Amid mounting lawsuits alleging inadequate oversight of opioid dispensing, investors back calls for a board risk assessment at Rite Aid annual meeting

Date: 
Oct 30th 2018

At Rite Aid’s annual meeting of shareholders earlier today, 56.7% of investors supported a shareholder resolution calling for a board report describing how the company is monitoring and managing financial and reputational risks related to the opioid crisis.

Provisional estimates from the National Institute on Drug Abuse (NIDA) indicate opioid deaths rose to 49,000 in 2017 and a recent report pegged the cumulative economic toll of the opioid epidemic at over $1 trillion.

The resolution was filed by the UAW Retiree Benefits Trust as part of an ongoing campaign by Investors for Opioid Accountability (IOA), a coalition of institutional investors representing over $2.2 trillion in assets that have been engaging companies related to opioids to encourage governance reforms that will address the problem. An earlier engagement initiated by the Teamsters with McKesson resulted in the first board report on risks tied to opioids. Last year similar resolutions achieved the support of a majority of independent investors at manufacturers and distributors AmerisourceBergen and Depomed and were withdrawn in advance of a vote at Cardinal Health and Endo when they agreed to publish board risk reports.

Rite Aid is the first of three retail pharmacies that will receive board risk resolutions for their 2018-2019 proxy. Resolutions will also be filed at Walgreens and CVS.

“Retail pharmacies that are dispensing these drugs to patients on a daily basis can play an important role in preventing their misuse,” said Donna Meyer of Mercy Investment Services, and co-leader of the IOA. “It is critical that these companies have robust monitoring and management mechanisms in place to thwart potential fraud and to avoid the legal and financial liabilities associated with the improper distribution and misuse of these medicines.”

Rite Aid has already been the subject of numerous lawsuits related to opioid distribution. The company is a defendant in the Ohio multidistrict opioid litigation. Separately, a lawsuit by several municipalities in West Virginia alleging that Rite Aid's inadequate oversight of its distribution of opioids contributed to the epidemic in that state was also moved to federal court in April 2018. According to its annual report, Rite Aid also faces similar lawsuits in Tennessee and South Carolina.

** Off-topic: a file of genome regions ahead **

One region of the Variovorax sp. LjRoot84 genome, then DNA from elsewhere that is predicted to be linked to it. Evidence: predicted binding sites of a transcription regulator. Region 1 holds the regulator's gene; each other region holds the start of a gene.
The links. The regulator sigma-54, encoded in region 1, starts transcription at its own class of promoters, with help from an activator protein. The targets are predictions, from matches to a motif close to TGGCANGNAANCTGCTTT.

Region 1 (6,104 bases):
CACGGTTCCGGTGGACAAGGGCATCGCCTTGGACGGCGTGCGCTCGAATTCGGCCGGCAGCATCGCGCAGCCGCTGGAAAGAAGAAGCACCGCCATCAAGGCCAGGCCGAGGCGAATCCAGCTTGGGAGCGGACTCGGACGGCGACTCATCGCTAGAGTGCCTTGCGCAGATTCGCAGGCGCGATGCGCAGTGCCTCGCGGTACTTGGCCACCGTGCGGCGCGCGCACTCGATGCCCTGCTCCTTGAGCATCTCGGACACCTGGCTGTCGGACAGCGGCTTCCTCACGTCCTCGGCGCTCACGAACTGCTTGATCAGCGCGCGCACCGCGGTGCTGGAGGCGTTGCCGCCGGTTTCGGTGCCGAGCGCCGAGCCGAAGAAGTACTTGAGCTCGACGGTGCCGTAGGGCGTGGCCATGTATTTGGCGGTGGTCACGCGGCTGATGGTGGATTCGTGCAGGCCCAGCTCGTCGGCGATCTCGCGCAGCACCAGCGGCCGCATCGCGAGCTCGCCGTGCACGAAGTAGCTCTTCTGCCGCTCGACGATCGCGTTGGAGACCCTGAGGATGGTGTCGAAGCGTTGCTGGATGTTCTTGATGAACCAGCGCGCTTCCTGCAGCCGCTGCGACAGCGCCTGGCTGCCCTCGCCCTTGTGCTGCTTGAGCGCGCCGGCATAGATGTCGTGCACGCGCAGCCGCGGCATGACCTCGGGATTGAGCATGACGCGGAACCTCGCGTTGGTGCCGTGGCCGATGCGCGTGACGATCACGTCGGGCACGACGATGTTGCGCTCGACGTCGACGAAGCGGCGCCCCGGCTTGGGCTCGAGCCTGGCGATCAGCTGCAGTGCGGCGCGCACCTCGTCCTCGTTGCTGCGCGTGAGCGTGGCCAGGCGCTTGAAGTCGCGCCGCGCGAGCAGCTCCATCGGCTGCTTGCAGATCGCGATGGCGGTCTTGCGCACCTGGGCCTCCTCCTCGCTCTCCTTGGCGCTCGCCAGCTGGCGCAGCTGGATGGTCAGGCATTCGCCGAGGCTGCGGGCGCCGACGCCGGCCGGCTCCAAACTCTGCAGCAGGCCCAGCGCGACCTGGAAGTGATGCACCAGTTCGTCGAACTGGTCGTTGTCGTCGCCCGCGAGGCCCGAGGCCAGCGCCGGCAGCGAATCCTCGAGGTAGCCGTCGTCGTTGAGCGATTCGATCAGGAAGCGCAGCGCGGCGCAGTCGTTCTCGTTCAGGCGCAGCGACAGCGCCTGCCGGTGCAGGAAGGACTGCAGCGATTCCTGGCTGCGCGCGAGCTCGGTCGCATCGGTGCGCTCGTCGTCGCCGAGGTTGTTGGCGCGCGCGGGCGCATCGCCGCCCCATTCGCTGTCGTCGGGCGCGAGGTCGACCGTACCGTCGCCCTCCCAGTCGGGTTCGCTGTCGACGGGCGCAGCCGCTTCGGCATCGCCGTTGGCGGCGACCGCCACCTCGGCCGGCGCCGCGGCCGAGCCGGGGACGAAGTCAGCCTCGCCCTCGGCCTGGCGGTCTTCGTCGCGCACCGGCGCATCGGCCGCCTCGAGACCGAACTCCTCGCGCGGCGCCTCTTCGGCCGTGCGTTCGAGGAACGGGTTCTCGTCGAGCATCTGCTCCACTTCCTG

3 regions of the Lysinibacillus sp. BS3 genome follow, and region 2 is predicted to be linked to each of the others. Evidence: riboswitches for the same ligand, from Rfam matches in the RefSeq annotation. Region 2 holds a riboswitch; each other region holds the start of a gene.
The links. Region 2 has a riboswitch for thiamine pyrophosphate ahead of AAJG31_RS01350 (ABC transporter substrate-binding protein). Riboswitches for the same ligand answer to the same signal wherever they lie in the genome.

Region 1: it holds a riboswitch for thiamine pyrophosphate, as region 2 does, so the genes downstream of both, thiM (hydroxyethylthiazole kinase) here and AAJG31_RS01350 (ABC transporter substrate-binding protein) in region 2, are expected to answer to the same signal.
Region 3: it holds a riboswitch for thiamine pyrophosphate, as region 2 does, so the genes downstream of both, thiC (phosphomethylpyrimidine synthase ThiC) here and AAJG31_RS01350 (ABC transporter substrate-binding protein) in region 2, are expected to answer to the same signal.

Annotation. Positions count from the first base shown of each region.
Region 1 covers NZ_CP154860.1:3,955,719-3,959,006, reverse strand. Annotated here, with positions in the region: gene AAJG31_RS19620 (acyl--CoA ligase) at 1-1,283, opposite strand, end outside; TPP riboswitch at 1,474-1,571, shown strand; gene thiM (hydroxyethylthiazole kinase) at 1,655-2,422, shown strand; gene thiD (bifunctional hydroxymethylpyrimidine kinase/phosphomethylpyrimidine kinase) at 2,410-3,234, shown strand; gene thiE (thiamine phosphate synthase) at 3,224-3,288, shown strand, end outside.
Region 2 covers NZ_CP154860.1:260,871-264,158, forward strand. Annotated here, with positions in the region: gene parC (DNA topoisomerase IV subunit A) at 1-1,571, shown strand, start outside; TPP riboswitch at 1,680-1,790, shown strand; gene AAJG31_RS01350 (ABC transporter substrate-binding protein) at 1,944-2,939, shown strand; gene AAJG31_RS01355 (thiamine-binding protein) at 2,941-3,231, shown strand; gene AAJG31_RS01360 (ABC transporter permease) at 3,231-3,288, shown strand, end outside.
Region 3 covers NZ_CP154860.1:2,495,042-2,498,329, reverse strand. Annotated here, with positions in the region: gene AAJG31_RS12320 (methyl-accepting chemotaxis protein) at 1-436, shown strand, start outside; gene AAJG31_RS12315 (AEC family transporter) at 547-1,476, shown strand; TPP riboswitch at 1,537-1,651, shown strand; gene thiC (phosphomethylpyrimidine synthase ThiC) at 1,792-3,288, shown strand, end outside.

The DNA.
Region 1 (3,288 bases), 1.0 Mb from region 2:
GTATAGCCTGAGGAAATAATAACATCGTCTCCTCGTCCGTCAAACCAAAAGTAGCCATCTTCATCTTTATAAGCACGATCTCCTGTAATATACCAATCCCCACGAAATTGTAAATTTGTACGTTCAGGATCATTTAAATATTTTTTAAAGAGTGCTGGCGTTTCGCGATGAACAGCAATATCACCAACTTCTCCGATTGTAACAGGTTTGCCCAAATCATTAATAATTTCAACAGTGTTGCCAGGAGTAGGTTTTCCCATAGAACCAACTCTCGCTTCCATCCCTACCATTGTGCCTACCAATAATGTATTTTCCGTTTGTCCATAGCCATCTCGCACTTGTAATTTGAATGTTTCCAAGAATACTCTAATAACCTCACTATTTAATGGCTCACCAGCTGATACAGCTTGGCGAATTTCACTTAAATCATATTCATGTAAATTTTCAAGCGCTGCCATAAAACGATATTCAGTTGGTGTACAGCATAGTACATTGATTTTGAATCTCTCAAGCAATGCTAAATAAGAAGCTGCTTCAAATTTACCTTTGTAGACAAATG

Rite Aid has also come under fire recently from the Drug Enforcement Administration (DEA) for irresponsible dispensing and distribution of controlled substances. In 2017, Rite Aid settled claims, according to an announcement by the DEA, "to resolve allegations that certain Rite Aid pharmacies in Los Angeles dispensed and/or recorded controlled substances using a medical practitioner's incorrect or invalid DEA registration number".  Rite Aid paid an $834,200 civil penalty.

A separate resolution calling on Rite Aid to produce a sustainability report detailing the company’s environmental, social and governance risk achieved 77% support, again a clear indication that shareholders believe a focus on ESG performance would greatly benefit investors.

Both resolutions secured the endorsement of proxy advisory services Glass Lewis and ISS.

“Beyond the misuse of opioids, Rite Aid is woefully behind its peers in addressing many environmental and social challenges,” said Tom McCaney of the Sisters of St. Francis of Philadelphia. “A glaring example of the conflict between its stated mission and day-to-day operations is Rite Aid’s continued sales of tobacco products. If your mission is ‘to improve the health and wellness of our communities…’ you have no business selling tobacco. A comprehensive sustainability report reflecting a company-wide policy would assist Rite Aid in eliminating these conflicts.”

The investors say they look forward to productive dialogues with management on these issues in the coming months.

About the Interfaith Center on Corporate Responsibility (ICCR)
Celebrating its 48th year, ICCR is the pioneer coalition of shareholder advocates who view the management of their investments as a catalyst for social change. Its 300 member organizations comprise faith communities, socially responsible asset managers, unions, pensions, NGOs and other socially responsible investors with combined assets of over $400 billion. ICCR members engage hundreds of corporations annually in an effort to foster greater corporate accountability. www.iccr.org